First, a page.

When should I settle my workers’ compensation claim?

I recently met with a client who had no intention of hiring an attorney until it was suggested by the insurer that he settle his claim.  He was still recovering from his injury, and in fact had not yet had the stitches removed.  It was obvious to me speaking to him on the phone that it would be drastically premature to settle the claim.

I believe that what prompted the settlement talk was that his permanent partial disability (PPD) rating for his injury was extraordinarily high.  In all likelihood, the claims handler felt that with a high PPD rating, she could throw a large number at him and he would settle the claim.  He was wise enough to know that he needed to know all of his rights before agreeing to extinguish any further recovery, but some aren’t so fortunate.  In this case, my client will need medical treatment for a very long time, and he is currently being paid temporary total disability (TTD) at the maximum compensation rate.  It is highly unlikely he will return to work in his prior job, since he is per se disqualified from that work due to his injury.  He cannot meet the licensing requirements of his former job.  In his particular case, any settlement offer would almost certainly be a third or less what his case is actually worth.  This is true even if his claim is non-catastrophic.  If the claim is designated catastrophic, the value of the claim is much higher (and therefore the relative value of any settlement is much lower).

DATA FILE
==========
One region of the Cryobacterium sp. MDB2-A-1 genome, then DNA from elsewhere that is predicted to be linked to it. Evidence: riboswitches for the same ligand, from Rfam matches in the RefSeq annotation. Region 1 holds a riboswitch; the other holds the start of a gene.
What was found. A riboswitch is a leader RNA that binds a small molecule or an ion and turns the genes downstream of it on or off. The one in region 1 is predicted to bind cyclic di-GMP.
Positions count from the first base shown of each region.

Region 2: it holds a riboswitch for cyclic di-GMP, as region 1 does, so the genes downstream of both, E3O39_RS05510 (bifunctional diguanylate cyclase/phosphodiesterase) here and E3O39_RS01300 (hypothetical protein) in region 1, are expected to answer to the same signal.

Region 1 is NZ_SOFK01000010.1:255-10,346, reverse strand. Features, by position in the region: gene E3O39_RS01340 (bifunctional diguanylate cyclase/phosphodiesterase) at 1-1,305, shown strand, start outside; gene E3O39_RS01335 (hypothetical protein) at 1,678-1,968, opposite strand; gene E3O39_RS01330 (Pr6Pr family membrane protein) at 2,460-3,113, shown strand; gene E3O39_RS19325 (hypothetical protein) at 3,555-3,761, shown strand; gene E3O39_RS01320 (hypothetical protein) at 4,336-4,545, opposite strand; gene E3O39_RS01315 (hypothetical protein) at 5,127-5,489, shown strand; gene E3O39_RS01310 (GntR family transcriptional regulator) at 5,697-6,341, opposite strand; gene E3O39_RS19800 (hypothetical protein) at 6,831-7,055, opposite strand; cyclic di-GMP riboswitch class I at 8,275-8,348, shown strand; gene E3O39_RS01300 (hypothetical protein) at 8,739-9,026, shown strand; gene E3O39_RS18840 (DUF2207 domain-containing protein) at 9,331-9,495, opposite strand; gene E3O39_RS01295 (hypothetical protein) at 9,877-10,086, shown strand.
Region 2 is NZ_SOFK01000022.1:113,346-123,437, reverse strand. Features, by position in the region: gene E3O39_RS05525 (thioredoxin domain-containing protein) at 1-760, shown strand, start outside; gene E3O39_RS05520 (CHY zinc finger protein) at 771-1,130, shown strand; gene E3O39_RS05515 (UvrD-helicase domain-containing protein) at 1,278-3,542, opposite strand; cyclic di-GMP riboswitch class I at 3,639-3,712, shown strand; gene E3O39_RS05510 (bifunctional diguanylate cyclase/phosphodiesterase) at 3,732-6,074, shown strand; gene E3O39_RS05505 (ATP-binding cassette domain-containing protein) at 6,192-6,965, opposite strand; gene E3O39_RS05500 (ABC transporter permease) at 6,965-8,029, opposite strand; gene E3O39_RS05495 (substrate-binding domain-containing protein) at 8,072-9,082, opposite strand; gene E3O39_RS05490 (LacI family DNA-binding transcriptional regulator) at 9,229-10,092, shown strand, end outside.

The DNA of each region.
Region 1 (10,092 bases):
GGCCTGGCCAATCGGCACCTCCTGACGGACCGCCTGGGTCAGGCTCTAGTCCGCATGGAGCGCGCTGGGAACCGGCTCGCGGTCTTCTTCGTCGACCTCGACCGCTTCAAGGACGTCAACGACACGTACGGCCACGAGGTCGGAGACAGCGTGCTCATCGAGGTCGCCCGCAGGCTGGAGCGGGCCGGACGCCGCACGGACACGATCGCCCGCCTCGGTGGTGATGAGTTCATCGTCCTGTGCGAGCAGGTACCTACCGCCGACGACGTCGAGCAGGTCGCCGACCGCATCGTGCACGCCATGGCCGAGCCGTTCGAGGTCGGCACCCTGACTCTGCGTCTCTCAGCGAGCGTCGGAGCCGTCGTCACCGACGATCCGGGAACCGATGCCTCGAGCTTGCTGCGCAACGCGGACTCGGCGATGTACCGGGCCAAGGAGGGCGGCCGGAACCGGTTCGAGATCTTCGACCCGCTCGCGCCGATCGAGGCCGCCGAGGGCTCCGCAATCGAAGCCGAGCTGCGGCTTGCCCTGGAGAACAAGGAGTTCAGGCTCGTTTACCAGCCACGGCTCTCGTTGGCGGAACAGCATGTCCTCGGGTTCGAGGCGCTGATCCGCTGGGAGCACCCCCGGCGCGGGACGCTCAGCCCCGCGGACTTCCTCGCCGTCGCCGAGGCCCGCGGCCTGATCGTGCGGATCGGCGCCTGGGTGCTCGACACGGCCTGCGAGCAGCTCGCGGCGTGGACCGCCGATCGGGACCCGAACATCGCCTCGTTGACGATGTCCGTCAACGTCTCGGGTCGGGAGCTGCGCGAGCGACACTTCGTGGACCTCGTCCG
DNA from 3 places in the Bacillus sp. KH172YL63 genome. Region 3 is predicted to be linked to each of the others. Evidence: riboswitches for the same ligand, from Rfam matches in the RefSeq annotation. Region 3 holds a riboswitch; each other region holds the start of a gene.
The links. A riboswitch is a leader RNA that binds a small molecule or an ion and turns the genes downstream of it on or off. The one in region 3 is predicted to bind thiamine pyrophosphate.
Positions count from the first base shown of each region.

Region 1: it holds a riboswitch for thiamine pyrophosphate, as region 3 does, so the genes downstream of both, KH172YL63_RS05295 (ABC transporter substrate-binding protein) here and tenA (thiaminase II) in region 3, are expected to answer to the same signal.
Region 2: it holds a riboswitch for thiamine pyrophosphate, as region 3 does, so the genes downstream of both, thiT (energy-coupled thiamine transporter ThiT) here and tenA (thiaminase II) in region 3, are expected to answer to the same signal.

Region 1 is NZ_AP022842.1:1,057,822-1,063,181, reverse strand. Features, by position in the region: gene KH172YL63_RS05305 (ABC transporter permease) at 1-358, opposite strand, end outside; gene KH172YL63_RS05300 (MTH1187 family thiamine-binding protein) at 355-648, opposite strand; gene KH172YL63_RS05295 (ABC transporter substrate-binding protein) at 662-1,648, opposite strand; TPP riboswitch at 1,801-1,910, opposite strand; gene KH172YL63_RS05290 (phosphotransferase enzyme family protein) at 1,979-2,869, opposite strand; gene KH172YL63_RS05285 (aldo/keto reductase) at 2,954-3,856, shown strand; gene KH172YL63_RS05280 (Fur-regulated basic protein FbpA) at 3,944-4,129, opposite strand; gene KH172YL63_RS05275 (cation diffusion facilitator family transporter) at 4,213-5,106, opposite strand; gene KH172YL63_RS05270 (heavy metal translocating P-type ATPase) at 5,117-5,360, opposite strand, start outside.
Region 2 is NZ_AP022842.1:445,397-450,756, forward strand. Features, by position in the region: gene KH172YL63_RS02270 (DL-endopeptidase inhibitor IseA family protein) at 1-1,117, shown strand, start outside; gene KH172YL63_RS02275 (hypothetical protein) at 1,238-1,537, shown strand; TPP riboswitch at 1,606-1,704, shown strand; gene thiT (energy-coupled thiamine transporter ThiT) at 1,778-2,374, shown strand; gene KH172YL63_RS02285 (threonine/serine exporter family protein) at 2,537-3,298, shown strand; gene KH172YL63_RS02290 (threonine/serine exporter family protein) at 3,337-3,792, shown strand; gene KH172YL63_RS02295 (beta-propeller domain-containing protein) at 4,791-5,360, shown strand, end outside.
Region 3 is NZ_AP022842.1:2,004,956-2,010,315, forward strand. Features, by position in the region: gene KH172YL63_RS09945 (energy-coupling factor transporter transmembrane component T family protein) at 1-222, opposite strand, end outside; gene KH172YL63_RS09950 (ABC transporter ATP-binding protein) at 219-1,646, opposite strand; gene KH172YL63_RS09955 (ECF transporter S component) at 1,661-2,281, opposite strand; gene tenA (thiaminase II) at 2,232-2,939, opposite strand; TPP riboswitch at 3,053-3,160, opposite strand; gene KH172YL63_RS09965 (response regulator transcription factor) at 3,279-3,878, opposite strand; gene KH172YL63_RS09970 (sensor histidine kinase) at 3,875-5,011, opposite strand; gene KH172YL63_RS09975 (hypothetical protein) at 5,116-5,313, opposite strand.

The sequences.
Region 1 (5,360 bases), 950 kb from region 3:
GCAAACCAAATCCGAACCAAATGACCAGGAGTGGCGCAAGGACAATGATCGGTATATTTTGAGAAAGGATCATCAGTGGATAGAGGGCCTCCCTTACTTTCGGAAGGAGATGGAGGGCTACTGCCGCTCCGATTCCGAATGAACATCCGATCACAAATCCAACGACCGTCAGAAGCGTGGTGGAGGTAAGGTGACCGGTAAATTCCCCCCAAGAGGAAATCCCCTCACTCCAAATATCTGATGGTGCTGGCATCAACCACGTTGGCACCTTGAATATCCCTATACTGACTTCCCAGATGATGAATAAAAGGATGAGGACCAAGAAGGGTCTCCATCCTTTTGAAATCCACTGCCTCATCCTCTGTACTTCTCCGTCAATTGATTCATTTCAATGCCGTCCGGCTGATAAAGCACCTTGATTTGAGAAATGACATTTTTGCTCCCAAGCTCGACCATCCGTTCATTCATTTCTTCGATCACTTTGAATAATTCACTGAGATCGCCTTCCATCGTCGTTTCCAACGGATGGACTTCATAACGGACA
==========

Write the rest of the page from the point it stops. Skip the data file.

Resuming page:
There are a few signposts in a workers’ compensation claim that may indicate that your claim is ripe for settlement.

1.  You have reached maximum medical improvement (MMI):

If your doctor believes you have reached MMI, this is an indication that your current course of treatment has improved your condition as much as is reasonably expected.  Any further medical treatment would be expected to maintain the current condition rather than improve it, or provide pain relief or other palliative treatment.  When you are at MMI, your doctor reasonably believes you are “as good as you are going to get.”  In this case, a reasonable estimate of future medical expenses may be done, and your case can be settled without worrying as much about whether you will need a future surgery, or whether an additional course of treatment may improve your condition significantly.

2.  You have been released to work full duty with no restrictions, or with restrictions that indicate that you can return to a job you are actually capable of performing.

In the case I reference above, the client has been released to return to work, but his restrictions will not actually enable him to perform any job for which he is qualified.  That may change in the future, but for now, he is completely unable to work as a result of his work injury.  Combined with the fact that he is not yet at MMI, settling his case now could end up being very costly for him in the future.